President Barack Obama
Photograph by Justin Sullivan — Getty Images

The Senate approves handing him fast-track authority, a breakthrough for the White House push to finish work on the Trans Pacific Partnership

By Tory Newmyer
June 24, 2015

The Senate just crossed the T’s in “fast track,” formally approving the extra negotiating authority President Obama needs to wrap work on a massive Pacific Rim trade deal. In a 60-38 vote, Senators handed Obama the power to finalize the 12-nation pact, officially the Trans Pacific Partnership, and then submit it for a thumbs up-or-down decision in Congress. That could come as soon as this fall.

The Wednesday vote was anti-climactic: Obama’s free trade push cleared a higher hurdle on Tuesday, when pro-trade Senators marshaled 60 votes, the bare minimum, to cut off debate on the measure — weathering a splashy, last-minute defection from Sen. Ted Cruz (R-Texas).

But for free traders, the Senate action marks the successful completion of a journey with two hairpin turnabouts, one in each chamber, that threatened to derail Obama’s top second-term priority.

A revolt by liberal House Democrats earlier this month posed the stiffest challenge, when Obama’s own ranks defeated a worker assistance program they otherwise support as a means to sink fast track. In the wake of that blowup, the White House huddled with Congressional Republican leadership and regrouped, devising a legislative do-se-do that delinked the two measures and got them both moving again. With fast track now on its way to the president’s desk, House Democrats signaled they will stand down by rallying behind the worker assistance bill, which extends a decades-old program to aid those displaced by imports.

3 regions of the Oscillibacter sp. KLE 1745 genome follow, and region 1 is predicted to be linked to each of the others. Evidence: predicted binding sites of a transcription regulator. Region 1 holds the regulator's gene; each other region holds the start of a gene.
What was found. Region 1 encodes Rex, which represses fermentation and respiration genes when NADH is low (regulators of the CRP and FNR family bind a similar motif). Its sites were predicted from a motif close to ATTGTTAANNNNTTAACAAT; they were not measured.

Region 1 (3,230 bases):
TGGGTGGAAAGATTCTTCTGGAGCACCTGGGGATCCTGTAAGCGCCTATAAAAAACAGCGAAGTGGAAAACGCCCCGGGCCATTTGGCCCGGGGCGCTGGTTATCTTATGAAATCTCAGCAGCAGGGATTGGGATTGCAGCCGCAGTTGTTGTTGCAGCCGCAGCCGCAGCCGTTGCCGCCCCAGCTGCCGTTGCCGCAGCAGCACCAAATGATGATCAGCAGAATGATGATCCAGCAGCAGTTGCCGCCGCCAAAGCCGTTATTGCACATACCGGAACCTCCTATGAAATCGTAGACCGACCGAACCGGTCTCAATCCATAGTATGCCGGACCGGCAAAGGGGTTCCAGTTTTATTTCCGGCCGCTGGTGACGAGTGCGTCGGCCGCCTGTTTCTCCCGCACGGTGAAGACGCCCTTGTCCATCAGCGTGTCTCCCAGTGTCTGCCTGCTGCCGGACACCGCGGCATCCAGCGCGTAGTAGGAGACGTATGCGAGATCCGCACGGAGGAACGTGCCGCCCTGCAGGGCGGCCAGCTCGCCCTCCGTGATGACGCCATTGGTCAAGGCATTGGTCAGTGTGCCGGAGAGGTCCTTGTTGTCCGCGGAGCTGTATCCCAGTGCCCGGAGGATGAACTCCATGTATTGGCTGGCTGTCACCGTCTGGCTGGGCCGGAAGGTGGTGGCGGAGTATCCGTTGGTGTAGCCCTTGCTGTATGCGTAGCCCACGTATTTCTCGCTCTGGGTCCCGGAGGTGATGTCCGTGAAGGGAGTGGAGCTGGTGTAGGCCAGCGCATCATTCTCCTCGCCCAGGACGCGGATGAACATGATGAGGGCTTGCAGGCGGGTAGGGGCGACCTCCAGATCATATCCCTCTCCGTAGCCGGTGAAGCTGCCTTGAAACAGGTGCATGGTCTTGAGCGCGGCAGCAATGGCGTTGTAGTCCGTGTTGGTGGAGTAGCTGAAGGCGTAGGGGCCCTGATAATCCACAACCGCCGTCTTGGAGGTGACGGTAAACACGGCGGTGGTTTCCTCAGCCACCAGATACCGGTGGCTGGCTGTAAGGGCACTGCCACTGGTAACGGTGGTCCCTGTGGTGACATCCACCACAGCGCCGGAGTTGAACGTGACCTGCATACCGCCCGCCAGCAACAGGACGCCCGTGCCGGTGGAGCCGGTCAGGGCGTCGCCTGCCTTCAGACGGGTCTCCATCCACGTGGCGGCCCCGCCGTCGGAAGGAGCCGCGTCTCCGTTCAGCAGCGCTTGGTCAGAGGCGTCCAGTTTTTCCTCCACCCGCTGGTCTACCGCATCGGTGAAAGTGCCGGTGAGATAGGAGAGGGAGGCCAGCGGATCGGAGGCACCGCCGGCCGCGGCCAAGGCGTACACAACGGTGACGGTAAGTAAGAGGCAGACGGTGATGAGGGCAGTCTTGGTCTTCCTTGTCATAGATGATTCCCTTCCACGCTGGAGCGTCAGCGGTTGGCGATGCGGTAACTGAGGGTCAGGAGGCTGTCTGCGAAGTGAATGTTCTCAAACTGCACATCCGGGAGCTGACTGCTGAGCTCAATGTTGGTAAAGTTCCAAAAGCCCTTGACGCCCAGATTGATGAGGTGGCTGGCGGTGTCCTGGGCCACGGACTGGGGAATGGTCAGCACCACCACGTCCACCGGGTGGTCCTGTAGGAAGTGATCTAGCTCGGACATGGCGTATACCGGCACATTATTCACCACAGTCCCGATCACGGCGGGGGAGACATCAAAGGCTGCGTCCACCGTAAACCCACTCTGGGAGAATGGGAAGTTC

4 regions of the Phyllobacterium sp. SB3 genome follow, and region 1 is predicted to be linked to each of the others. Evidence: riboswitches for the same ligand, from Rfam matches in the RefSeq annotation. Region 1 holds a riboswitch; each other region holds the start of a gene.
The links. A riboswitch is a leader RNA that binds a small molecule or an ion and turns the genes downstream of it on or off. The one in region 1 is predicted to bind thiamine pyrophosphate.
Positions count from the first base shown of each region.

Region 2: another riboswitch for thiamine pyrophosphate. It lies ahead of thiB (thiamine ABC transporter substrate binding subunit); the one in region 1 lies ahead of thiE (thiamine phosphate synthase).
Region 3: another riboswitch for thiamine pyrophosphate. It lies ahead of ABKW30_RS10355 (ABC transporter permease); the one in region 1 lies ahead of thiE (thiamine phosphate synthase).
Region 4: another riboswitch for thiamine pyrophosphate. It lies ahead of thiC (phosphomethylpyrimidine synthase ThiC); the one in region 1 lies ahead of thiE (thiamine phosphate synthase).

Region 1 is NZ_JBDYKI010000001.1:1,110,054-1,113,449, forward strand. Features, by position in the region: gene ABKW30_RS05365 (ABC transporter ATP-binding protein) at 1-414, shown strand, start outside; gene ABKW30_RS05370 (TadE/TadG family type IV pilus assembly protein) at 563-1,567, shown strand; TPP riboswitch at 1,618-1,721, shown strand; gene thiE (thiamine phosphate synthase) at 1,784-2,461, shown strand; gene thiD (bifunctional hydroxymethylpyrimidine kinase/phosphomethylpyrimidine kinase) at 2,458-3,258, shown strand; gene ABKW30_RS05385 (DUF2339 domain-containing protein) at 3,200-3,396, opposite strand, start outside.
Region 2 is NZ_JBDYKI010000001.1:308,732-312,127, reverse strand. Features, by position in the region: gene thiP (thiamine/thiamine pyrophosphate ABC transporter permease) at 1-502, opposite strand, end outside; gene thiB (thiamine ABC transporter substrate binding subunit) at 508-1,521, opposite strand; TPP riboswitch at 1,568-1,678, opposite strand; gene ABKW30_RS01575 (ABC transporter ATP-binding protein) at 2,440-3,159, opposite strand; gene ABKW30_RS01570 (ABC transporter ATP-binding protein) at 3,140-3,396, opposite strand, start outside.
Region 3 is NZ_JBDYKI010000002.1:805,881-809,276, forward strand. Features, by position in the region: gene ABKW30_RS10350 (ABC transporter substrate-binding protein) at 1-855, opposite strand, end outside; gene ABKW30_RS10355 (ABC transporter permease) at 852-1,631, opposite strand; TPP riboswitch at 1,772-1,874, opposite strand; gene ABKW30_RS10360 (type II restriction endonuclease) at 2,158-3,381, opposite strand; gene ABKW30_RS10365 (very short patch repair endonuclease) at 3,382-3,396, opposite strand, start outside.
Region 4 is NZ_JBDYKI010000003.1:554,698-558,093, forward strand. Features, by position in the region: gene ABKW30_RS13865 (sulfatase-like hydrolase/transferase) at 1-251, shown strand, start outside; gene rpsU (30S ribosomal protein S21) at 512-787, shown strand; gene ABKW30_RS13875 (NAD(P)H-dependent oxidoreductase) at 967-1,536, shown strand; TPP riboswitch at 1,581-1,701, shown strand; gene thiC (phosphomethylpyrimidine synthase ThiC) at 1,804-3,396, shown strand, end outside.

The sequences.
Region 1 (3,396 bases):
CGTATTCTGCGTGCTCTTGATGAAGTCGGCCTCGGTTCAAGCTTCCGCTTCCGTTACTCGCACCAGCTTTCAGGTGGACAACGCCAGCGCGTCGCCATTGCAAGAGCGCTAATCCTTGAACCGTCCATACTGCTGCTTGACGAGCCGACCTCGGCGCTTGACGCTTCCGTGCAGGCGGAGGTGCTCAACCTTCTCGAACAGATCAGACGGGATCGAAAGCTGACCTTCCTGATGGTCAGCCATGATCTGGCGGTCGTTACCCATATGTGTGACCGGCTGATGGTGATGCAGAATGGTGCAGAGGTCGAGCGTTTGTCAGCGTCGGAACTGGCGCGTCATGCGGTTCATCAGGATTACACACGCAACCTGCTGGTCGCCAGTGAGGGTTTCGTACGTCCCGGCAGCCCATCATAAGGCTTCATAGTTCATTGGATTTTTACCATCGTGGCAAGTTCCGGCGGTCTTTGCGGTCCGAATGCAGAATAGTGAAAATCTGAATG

Fast track’s approval ranks as a major victory for the Obama administration, first and foremost because it sets up the White House for a substantive breakthrough in the complex trade talks. The deal, interlacing markets from Japan to Peru that make up 40 percent of global economic activity, is at the center of Obama’s efforts to boost both exports and national security by strengthening the U.S. foothold in the region. Less directly, the win demonstrates that Obama still has juice in Congress — even one now ruled completely by Republicans — so he can’t be consigned to lame-duck status just yet.

Beyond the principals, the corporate lobby emerges as another winner. The big business campaign to help get fast track over the finish line endured some slings over the course of the fight, including from those on Capitol Hill they aimed to assist. Up against a surprisingly well-coordinated, energetic resistance from labor and environmental groups, the corporate effort managed to muster the votes when it counted — a key early triumph for a business community in the midst regrouping in Washington, yielding momentum it will try to build in the already-roiling fight over the Export Import bank and beyond.

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